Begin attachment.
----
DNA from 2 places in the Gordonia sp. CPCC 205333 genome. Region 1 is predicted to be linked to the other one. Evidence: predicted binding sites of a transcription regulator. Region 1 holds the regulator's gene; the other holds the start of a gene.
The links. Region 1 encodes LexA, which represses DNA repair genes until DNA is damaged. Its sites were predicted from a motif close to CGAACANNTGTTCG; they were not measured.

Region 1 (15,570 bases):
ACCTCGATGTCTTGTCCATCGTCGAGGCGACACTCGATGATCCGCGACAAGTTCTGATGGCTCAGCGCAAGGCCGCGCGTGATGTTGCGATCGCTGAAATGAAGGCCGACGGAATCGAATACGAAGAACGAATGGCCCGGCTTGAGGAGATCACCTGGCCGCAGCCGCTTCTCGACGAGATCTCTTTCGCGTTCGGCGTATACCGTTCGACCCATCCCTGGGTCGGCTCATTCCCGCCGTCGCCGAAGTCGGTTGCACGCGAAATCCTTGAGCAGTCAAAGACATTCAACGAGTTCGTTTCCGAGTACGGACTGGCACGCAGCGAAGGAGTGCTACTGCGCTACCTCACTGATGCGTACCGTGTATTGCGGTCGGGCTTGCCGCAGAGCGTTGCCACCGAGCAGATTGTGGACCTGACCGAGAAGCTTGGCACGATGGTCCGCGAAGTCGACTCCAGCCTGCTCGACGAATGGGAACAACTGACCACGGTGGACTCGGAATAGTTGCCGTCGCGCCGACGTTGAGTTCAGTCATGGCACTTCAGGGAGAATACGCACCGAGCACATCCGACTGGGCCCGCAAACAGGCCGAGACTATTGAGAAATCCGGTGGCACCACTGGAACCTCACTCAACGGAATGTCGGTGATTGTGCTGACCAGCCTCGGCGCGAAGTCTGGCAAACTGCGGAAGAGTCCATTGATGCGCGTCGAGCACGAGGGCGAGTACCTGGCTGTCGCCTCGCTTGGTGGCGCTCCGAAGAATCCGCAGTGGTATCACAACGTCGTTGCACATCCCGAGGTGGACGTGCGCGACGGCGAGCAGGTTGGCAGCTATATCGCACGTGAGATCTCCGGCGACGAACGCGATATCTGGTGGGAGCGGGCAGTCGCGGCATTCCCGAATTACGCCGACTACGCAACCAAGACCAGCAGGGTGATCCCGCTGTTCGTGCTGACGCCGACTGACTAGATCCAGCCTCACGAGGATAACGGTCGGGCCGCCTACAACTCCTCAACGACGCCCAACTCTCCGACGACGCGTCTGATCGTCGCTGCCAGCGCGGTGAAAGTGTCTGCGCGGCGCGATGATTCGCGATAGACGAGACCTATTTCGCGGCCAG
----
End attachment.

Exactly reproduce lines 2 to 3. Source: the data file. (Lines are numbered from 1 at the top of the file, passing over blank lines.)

The links. Region 1 encodes LexA, which represses DNA repair genes until DNA is damaged. Its sites were predicted from a motif close to CGAACANNTGTTCG; they were not measured.

Region 1 (15,570 bases):